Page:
Introduction
Background
Decision
Comment


Introduction

In Hansen & Genwest (Pty) Ltd v Corporate Selection Umbrella Retirement Fund No 2 and Others,(1) the High Court shed light on the interdictory grounds that an employer must satisfy to interdict a retirement fund from paying out the member's benefit pending final determination of action proceedings.

The Court reiterated the Supreme Court of Appeal's decision in Highveld Steel & Vanadium Corporation Ltd v Oosthuizen 2009(2) that, while section 37D(1)(b)(ii) of the PFA expressly states that the deduction of benefits must occur after a judgment has been obtained against the member (or after a member has admitted liability in writing), in view of its purpose to "protect an employer's right to recover money misappropriated from it" the section is interpreted to afford retirement funds a discretion to comply with an employer's request. However, it does not follow that a court may compel a retirement fund to do so, especially where the rules of that fund regulate such discretion.

Background

The withholding of pension benefits is a common recourse against employees who have caused damage to their employers through theft, dishonesty, fraud or misconduct. The recourse available to an employer is sanctioned by section 37D(1)(b)(ii) of the Pension Funds Act (PFA), 24 (1956) and, in many cases, is augmented by the rules of a retirement fund.

Section 37D(1)(b)(ii) of the PFA provides that a retirement fund may deduct any amount due by a member to their employer for any damage caused by theft, dishonesty, fraud or misconduct. The member must have admitted liability to the employer in writing, or a judgment must have been obtained against the member.

In linear circumstances, an employer would simply write to the retirement fund in which it participates and request the retirement fund to withhold payment of the member's benefit pending the final determination of the action proceedings instituted by the employer against the former employee to recover damages.

Where justified, the retirement fund would accede to the employer's request for withholding payment of the former employee's benefit. However, not all cases are linear. The question remains as to what happens if the retirement fund does not accede to an employer's request to withhold payment of a former employee's benefit.

Decision

Exercise of discretion

The High Court in the Hansen case reiterated that when exercising its discretion, a retirement fund must balance the "potential prejudice to an employee who may urgently need access to his pension benefits and is in due course found innocent" against the strength of the employer's claim. Furthermore, the retirement fund must exercise this discretion reasonably even if it is unfettered. Where the rules of a retirement fund make provision for a discretion to withhold payment of a benefit, the discretion must be exercised according to the standard of a reasonable person and the employer and employee must be given the opportunity to be heard, unless the information on which the retirement fund based its decision is known to both.

Requirements for interim interdict to withhold payment
First, the Court considered the nature and basis of the relief sought. It held that the relief sought in the circumstances fell within the "exceptional category of applications for interim relief pending 'quasi-vindicatory' actions". In these claims, the applicant (employer) did not need to prove irreparable damage as the loss was presumed irreparable subject to a rebuttal by the respondent (the former employee). Thus, the employer need not establish the absence of other satisfactory remedies.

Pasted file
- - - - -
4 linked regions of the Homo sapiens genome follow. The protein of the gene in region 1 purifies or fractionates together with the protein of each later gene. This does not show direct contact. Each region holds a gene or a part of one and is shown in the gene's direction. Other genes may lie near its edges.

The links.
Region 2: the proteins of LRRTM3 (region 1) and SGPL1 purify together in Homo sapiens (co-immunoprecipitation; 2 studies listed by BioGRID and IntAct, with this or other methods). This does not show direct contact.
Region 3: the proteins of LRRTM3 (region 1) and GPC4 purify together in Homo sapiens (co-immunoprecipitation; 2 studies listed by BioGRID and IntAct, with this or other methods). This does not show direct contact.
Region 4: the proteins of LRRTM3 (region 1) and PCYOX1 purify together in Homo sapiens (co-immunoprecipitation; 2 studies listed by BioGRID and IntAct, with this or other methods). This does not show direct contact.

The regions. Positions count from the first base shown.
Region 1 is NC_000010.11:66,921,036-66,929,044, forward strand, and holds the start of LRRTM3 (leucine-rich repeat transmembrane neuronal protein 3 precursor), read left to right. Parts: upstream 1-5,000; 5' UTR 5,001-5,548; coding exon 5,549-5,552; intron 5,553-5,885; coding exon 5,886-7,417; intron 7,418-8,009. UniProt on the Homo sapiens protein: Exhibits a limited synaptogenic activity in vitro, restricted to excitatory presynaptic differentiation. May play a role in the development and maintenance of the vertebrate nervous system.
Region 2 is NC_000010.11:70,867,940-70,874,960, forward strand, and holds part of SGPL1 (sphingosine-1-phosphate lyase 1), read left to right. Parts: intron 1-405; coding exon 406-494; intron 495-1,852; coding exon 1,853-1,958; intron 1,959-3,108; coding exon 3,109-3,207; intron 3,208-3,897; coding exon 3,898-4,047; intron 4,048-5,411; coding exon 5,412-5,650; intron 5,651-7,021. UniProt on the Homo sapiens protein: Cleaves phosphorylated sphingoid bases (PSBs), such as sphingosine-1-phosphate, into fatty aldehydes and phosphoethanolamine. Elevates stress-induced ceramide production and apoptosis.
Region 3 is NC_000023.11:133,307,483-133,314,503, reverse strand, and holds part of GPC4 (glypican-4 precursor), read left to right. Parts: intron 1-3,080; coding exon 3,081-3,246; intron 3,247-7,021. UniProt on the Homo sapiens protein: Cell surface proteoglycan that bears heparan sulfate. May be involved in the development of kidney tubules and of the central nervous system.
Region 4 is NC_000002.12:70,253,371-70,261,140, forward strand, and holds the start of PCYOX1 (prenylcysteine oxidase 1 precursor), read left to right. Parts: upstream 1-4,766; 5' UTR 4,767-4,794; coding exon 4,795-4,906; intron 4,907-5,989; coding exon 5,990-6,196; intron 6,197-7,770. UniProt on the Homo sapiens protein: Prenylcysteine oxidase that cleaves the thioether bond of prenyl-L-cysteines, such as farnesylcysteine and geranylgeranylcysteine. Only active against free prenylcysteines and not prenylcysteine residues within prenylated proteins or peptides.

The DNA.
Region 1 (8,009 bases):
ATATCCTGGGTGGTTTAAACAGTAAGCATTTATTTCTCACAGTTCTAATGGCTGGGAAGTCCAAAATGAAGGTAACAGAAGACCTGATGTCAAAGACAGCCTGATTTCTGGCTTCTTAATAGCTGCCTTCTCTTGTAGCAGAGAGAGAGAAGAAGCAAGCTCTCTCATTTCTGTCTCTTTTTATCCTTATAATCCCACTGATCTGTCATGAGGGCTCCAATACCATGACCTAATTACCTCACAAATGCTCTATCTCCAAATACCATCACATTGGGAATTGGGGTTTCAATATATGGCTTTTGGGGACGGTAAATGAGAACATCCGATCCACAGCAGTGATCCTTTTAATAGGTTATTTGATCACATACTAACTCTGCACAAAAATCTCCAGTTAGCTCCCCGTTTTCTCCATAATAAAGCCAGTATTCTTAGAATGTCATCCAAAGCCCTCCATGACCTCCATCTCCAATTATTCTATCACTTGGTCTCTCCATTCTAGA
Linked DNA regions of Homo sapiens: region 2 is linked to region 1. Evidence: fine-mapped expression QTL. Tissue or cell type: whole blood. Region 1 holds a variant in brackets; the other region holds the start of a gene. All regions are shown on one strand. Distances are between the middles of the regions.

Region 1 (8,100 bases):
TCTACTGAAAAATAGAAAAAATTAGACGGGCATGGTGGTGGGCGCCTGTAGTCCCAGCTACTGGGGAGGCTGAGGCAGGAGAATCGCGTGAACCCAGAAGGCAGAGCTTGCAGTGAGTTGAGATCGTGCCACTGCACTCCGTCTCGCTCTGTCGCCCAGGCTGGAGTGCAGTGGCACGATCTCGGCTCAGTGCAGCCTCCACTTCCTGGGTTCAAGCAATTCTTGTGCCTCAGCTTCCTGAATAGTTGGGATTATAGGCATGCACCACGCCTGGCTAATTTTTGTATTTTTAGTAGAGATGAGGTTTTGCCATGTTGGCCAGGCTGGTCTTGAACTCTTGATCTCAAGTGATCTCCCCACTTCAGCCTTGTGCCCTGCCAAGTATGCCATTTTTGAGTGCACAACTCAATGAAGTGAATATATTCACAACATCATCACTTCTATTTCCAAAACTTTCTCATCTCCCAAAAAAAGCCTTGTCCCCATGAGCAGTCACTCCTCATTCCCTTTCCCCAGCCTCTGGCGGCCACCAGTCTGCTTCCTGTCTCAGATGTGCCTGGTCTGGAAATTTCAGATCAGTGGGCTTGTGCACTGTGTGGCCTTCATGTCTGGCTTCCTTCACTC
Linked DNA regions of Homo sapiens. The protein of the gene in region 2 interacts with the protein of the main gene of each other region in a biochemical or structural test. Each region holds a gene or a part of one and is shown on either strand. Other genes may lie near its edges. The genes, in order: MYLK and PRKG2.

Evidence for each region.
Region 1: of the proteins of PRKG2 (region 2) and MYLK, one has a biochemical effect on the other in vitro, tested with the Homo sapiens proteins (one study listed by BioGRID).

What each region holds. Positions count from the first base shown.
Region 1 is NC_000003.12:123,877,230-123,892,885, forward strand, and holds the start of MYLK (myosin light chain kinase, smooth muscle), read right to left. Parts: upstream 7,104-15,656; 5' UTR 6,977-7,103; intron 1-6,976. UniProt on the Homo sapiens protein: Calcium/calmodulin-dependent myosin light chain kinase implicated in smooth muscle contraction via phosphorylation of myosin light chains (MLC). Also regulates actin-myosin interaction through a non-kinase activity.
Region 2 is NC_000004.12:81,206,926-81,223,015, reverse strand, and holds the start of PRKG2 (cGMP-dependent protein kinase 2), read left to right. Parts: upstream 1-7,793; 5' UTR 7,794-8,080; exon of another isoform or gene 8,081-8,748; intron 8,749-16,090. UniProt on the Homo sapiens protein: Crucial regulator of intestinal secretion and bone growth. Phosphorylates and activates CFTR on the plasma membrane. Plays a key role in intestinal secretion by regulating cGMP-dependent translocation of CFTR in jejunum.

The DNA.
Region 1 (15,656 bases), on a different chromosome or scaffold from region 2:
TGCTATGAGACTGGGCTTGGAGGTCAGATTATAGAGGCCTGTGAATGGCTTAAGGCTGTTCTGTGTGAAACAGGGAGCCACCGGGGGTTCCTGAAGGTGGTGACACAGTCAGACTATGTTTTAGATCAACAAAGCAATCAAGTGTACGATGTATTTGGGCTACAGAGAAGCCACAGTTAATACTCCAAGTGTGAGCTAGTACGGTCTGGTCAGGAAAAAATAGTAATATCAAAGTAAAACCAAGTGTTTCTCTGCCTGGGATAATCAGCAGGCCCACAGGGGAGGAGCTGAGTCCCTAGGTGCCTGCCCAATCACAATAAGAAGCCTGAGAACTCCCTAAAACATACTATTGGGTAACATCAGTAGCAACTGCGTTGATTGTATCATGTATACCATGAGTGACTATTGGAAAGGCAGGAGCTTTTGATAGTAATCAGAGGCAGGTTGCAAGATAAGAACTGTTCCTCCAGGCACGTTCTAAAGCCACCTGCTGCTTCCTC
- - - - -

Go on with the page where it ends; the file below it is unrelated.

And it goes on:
Second, the relationship between the indisputable right to obtain the benefit and the amount withheld by the retirement fund must be established. To do so, the facts set out by the employer and those established by the former employee that are common and not disputed are considered first. Thereafter, the facts in dispute must be analysed to determine whether the former employee seriously doubts the employer's version. However, if the former employee merely contradicts the employer's case or tenders an unconvincing explanation, the matter should be left for determination at trial and the employer's right should be protected in the interim.

Third, convenience must favour withholding payment of the benefit.

Finally, the employer must demonstrate that its request to the retirement fund to withhold payment of the benefit has been unreasonably refused and/or that the employer was not granted an opportunity to be heard.

Quantification
The High Court also considered the quantification of the amount to be withheld. It held that if the former employee raises serious doubt regarding the quantification of damages, the amount that the court orders to be withheld must be reduced accordingly.

Moultrie AJ found that the member had established serious doubt regarding half of the damages claimed and, as such, the amount that the employer requested the retirement fund to withhold was significantly reduced. Moultrie AJ also expressed the view that the employer was unlikely to prove 100% of its damages claim at trial.

Comment

The clarity provided by the High Court regarding proceedings aimed at prohibiting a retirement fund to withhold payment of a member's benefit fall within an exceptional category of applications for interim relief is an advantage to employers because the requirement to prove that the injury is irreparable and that no other satisfactory remedy is available, is relaxed.

For further information on this topic please contact Tshepo Mokoana, Deirdre Phillips or Tasmika Barath at Bowmans Law by telephone (+27 11 669 9255 or +27 11 669 9513) or email ([email protected], [email protected] or [email protected]). The Bowmans Law website can be accessed at www.bowmanslaw.com.

Endnotes

(1) (23/002990) [2023] ZAGPJHC (06 February 2023) (Hansen case).

(2) (4) SA 1 (SCA).